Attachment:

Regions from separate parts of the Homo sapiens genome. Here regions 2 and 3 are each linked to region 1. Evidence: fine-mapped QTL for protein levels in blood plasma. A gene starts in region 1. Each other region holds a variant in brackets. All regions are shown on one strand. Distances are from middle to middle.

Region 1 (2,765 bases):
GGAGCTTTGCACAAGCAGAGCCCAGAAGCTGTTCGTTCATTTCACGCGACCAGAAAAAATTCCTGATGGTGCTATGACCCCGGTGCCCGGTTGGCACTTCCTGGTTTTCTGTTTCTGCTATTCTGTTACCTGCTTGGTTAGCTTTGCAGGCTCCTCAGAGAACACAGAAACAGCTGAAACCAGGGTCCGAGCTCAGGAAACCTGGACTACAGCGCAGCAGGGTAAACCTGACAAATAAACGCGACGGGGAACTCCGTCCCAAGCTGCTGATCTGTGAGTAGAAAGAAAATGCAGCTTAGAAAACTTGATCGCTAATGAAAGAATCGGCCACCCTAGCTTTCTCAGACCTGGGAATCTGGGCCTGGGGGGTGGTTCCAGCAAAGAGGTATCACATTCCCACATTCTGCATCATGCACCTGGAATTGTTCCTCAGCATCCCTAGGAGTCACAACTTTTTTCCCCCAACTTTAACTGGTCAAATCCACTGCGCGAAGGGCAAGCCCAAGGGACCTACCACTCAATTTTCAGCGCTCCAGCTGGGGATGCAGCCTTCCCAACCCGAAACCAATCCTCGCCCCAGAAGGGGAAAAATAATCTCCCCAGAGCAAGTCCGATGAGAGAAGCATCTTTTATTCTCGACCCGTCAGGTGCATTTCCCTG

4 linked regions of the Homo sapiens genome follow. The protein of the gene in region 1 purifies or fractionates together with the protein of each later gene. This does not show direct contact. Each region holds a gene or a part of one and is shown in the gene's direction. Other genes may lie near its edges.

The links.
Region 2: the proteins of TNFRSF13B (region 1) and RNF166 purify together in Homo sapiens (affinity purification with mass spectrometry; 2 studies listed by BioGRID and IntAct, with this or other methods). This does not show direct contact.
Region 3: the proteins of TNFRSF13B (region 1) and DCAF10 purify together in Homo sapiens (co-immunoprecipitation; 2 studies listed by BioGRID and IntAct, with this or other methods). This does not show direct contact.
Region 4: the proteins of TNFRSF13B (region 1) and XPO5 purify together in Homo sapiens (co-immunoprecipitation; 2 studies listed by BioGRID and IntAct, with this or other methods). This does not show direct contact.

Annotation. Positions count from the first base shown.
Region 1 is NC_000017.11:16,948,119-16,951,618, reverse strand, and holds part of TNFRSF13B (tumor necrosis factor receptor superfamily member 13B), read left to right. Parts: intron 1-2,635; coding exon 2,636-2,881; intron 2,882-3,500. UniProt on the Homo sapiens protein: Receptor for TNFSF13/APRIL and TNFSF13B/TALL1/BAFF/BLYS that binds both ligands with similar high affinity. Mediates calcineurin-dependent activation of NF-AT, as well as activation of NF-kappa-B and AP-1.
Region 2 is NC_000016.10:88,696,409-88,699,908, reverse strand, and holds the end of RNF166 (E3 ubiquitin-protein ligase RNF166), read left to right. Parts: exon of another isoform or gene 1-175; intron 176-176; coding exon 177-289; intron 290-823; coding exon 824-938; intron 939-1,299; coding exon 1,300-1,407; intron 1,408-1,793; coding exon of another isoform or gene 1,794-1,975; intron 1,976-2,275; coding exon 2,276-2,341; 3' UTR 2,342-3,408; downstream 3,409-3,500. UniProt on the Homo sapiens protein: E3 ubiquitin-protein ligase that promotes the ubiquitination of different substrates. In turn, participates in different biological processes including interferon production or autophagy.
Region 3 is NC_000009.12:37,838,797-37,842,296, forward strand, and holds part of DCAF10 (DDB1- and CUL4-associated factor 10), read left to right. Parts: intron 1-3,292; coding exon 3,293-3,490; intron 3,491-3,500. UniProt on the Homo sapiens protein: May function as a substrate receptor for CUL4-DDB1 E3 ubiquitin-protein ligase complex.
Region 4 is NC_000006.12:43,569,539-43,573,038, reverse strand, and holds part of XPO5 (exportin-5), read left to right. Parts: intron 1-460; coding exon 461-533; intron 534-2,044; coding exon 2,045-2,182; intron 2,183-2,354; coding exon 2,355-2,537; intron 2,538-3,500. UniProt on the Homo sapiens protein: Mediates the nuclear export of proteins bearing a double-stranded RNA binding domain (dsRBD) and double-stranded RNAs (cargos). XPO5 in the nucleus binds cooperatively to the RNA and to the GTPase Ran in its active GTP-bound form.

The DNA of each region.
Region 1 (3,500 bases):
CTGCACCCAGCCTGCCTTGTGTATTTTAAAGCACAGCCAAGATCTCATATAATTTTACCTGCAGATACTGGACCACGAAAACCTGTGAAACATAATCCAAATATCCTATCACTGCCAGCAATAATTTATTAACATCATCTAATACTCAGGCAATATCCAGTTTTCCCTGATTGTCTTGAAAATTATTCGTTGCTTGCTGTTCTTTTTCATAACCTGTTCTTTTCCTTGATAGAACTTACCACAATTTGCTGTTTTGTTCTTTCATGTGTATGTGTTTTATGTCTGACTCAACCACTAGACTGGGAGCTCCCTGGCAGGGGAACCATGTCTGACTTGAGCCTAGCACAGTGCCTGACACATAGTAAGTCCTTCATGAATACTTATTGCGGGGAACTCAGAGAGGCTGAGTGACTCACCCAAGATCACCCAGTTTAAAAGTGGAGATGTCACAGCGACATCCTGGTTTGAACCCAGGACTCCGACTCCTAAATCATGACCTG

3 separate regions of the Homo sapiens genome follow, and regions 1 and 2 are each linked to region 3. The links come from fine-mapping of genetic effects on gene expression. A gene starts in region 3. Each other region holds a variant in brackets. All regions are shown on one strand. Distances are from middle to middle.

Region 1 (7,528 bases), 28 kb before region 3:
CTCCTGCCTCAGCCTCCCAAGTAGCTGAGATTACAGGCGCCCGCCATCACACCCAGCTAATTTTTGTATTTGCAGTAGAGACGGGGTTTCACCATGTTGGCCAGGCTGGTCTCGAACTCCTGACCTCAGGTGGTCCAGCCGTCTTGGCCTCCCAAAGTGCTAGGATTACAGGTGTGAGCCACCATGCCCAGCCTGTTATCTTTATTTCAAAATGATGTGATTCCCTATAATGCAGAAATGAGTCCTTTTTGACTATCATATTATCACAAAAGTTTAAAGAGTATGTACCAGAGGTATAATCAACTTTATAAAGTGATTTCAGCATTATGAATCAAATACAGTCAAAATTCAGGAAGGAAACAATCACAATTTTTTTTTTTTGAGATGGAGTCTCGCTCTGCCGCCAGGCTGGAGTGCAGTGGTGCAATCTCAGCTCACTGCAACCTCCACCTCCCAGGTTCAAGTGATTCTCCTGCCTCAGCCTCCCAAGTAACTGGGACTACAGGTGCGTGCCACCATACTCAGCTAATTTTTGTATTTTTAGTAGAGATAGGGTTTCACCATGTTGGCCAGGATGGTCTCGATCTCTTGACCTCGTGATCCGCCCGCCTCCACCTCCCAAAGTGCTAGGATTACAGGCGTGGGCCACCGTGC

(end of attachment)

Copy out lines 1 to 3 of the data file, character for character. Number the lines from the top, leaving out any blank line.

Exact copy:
Regions from separate parts of the Homo sapiens genome. Here regions 2 and 3 are each linked to region 1. Evidence: fine-mapped QTL for protein levels in blood plasma. A gene starts in region 1. Each other region holds a variant in brackets. All regions are shown on one strand. Distances are from middle to middle.

Region 1 (2,765 bases):
GGAGCTTTGCACAAGCAGAGCCCAGAAGCTGTTCGTTCATTTCACGCGACCAGAAAAAATTCCTGATGGTGCTATGACCCCGGTGCCCGGTTGGCACTTCCTGGTTTTCTGTTTCTGCTATTCTGTTACCTGCTTGGTTAGCTTTGCAGGCTCCTCAGAGAACACAGAAACAGCTGAAACCAGGGTCCGAGCTCAGGAAACCTGGACTACAGCGCAGCAGGGTAAACCTGACAAATAAACGCGACGGGGAACTCCGTCCCAAGCTGCTGATCTGTGAGTAGAAAGAAAATGCAGCTTAGAAAACTTGATCGCTAATGAAAGAATCGGCCACCCTAGCTTTCTCAGACCTGGGAATCTGGGCCTGGGGGGTGGTTCCAGCAAAGAGGTATCACATTCCCACATTCTGCATCATGCACCTGGAATTGTTCCTCAGCATCCCTAGGAGTCACAACTTTTTTCCCCCAACTTTAACTGGTCAAATCCACTGCGCGAAGGGCAAGCCCAAGGGACCTACCACTCAATTTTCAGCGCTCCAGCTGGGGATGCAGCCTTCCCAACCCGAAACCAATCCTCGCCCCAGAAGGGGAAAAATAATCTCCCCAGAGCAAGTCCGATGAGAGAAGCATCTTTTATTCTCGACCCGTCAGGTGCATTTCCCTG